December 29: “Does Community Service Really Change Anything?” (Raj Mundra, Christian Science Monitor)
September 18: In Conversation with Raj Mundra (Ranjani Saigal, Lokvani)
August 24: Students Join Hands for Sustainable Change (Priya Ramakrishnan, DNA India)
June 19: Niswarth Service-Learning Program Begins India Adventure; Follow Their Blog (andover.edu)
May 20: Niswarth 2008 Sets Ambitious Goals for Mumbai Summer Program (andover.edu)
"Develop relationships, not results-oriented projects. Work to understand people, and we will deepen our understanding of who we are and what our relationships mean. We will start to see that we are all interconnected, our journeys are intertwined. My well-being is intimately connected with yours."
Jayesh Patel of Manav Sadhna
The Niswarth program has been supported by several organizations and individuals: The Abbot Academy Association, Navroze Godrej ’01 and his family who have hosted the teachers and students, and grants from many Phillips Academy families and individuals. Over the past 12 years, Niswarth has partnered with many organizations in Mumbai and Ahmedabad who understand the goals of the Niswarth program. They have created opportunities in which Niswarth students can contribute in different ways to their on-going work in local communities.
These organizations have inspirational leadership, are involved in connecting schools and communities at various levels, and have been wonderful hosts.
"This is the first time that I’ve started to think that maybe it’s about doing something because you believe in the good of your actions – not in the promise and satisfaction of the results."
Arzu Singh, PA '16, Niswarth '14
Beyond Niswarth, Andover students have shared their experiences in classrooms, communities, in conversations with family and friends, in colleges and in their workplace. Learning in a context that is so unfamiliar has encouraged Niswarth graduates to ask some basic questions about social structures in and out of the classroom, and students have gone on to pursue many projects in communities around the world.
Brandon Wong '12
“Niswarth was one of the most powerful experiences of my life. There is no other three weeks of my life that were as intensive nor as instrumental in shaping how I view a range of issues, from global poverty to education disparities in Mumbai, and the different ways of achieving social change. Social entrepreneurship became one of my greatest passions as a result of the trip, and I owe many of my experiences post-PA graduation to Niswarth. I would never have ended up interning at Ashoka: Innovators for the Public in Washington D.C., nor joining some of the social innovation initiatives at UNC, if it weren’t for Niswarth. When I look back on my time at PA, Niswarth changed the way that I see the world quite unlike any other experience.”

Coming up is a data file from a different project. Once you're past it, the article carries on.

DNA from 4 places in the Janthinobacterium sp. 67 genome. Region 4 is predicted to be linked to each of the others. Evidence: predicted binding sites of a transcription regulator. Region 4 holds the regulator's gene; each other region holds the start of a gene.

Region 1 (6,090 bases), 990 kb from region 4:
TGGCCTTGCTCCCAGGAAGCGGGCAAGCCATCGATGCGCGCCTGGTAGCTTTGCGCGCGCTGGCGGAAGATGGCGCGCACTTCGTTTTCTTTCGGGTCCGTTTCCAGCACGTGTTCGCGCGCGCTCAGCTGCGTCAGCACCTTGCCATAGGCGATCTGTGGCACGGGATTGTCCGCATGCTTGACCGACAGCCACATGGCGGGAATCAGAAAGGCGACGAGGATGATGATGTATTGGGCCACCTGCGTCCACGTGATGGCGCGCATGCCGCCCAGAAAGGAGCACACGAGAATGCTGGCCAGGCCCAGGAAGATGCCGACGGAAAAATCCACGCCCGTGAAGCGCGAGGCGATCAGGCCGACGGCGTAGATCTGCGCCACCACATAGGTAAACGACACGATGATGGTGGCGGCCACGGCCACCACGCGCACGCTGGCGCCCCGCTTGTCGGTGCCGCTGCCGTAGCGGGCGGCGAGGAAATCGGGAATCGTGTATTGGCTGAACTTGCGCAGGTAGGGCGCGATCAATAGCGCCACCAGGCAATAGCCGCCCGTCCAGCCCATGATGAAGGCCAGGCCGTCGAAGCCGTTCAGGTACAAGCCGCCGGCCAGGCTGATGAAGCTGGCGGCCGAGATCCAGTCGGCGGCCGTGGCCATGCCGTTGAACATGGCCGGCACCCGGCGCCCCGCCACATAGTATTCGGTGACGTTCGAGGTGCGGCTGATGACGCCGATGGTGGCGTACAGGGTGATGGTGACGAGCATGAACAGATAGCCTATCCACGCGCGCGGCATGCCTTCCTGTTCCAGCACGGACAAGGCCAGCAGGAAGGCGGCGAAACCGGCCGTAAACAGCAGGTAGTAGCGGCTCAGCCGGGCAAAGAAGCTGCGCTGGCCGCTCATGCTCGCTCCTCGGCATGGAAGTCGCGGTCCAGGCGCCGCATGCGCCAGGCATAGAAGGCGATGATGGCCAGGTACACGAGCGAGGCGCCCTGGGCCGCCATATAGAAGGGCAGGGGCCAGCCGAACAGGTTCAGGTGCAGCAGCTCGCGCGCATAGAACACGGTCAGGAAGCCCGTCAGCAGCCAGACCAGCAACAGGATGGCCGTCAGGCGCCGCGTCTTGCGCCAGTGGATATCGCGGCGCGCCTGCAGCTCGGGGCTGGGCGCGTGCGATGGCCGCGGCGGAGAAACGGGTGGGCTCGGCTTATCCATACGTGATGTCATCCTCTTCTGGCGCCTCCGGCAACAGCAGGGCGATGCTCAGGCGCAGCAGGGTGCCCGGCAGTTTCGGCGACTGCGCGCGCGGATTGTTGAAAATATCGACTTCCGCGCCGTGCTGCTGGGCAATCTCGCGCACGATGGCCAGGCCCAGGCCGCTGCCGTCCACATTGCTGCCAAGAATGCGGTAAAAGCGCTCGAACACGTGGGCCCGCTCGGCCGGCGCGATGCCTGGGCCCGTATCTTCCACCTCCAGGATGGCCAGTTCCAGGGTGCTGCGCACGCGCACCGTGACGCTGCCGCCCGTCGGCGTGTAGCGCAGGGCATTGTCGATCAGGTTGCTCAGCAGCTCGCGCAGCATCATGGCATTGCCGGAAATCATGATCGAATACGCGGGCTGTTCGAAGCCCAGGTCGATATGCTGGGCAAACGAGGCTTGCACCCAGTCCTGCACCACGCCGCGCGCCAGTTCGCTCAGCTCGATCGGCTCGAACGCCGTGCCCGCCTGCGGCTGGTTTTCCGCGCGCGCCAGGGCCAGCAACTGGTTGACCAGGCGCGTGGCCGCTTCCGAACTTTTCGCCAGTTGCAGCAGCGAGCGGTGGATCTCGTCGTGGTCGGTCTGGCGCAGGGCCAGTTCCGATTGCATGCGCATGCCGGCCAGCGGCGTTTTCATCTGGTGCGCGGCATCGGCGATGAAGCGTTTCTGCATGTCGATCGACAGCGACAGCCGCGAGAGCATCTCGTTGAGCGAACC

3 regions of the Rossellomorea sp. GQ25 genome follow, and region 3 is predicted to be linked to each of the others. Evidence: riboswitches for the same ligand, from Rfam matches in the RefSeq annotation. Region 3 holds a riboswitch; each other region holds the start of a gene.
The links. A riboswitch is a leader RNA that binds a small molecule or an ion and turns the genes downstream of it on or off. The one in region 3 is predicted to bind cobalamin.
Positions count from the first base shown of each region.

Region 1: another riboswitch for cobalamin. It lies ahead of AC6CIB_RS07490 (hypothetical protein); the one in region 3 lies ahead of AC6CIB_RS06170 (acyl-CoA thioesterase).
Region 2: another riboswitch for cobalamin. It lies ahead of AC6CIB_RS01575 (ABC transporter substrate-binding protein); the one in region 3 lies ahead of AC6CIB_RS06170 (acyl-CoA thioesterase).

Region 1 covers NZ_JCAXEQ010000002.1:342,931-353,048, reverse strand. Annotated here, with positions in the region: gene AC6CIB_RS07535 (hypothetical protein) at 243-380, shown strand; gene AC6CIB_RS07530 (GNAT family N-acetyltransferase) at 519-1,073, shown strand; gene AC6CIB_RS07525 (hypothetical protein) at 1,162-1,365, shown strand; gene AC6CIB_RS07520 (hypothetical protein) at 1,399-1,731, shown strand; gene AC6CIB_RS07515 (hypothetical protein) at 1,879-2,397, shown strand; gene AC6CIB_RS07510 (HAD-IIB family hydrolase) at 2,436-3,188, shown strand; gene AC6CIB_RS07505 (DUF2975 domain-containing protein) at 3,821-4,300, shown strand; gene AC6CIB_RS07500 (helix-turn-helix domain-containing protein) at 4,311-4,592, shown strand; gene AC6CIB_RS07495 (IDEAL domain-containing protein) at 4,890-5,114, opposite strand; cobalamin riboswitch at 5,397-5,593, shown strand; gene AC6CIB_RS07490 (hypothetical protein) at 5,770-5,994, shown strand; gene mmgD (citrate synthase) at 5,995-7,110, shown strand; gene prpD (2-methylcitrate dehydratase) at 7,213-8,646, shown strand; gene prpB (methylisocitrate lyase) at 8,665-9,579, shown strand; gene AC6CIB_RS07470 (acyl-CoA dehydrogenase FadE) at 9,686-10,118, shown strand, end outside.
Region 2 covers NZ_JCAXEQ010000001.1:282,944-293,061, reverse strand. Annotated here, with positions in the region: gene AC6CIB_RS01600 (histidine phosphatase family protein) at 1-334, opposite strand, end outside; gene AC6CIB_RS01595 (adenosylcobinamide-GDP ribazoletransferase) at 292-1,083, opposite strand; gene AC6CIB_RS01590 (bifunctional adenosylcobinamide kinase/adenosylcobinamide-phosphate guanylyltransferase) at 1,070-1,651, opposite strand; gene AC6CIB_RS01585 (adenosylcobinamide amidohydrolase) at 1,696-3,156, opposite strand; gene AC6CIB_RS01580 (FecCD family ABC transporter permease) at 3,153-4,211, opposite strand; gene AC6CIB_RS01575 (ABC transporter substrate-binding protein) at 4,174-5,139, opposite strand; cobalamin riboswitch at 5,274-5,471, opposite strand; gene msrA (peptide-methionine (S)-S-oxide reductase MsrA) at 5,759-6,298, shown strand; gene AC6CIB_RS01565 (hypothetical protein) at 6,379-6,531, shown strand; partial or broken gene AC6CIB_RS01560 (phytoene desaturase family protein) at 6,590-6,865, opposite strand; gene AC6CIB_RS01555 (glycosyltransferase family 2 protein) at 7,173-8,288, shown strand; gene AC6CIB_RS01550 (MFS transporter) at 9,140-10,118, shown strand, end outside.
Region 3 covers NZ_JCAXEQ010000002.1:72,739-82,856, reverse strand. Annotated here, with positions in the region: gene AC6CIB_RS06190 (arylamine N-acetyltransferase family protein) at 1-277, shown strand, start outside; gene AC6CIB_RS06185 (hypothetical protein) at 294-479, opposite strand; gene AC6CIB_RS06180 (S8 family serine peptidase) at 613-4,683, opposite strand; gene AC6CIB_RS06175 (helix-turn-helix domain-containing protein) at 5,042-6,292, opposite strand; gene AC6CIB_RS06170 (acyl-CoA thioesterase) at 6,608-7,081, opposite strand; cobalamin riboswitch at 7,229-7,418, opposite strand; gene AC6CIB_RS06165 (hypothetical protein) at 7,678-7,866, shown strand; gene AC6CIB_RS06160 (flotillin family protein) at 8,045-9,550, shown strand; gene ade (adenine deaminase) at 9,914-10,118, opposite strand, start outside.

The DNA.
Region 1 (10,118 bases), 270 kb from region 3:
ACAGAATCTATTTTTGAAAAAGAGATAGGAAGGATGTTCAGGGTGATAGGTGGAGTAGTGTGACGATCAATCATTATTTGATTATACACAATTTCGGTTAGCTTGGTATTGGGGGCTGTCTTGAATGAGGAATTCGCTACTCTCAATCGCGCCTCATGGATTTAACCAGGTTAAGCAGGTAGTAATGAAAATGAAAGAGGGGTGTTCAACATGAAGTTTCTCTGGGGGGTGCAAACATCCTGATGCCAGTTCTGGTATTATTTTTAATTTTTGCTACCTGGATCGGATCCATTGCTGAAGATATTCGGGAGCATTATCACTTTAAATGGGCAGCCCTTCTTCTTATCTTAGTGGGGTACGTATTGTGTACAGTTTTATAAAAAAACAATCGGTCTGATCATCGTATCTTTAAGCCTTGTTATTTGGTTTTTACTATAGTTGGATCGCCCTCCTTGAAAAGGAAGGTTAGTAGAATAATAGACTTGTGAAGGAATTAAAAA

Hilary Fischer-Groban '05
Going on the pilot of the Niswarth program in 2004 opened my eyes to the big, messy, complicated and wonderful world of modern India. Since then, I dedicated myself to finding out more. I moved to Mumbai in September 2010 on an American India Foundation Clinton Fellowship and am currently managing communications for ICICI Foundation, a corporate non-profit funded by India's largest private bank.
Hilary spent some time in December, 2004 working at a government school in Mumbai. There she developed presentations on children's rights and taught in a third grade classroom.
After Phillips Academy, I graduated from Brown University where I majored in South Asian studies. I spent a semester conducting field research in rural Gujarat, (quite a change from the slums of Mumbai!) and wrote a thesis on second-generation South Asian Americans. Prior to my fellowship and moving to India, I worked at Harvard Business Review Group and conducted research in organizational behavior and theory at Harvard Business School. While working at Harvard Business School, I co-authored a case study about international perspectives on quotas for female board members.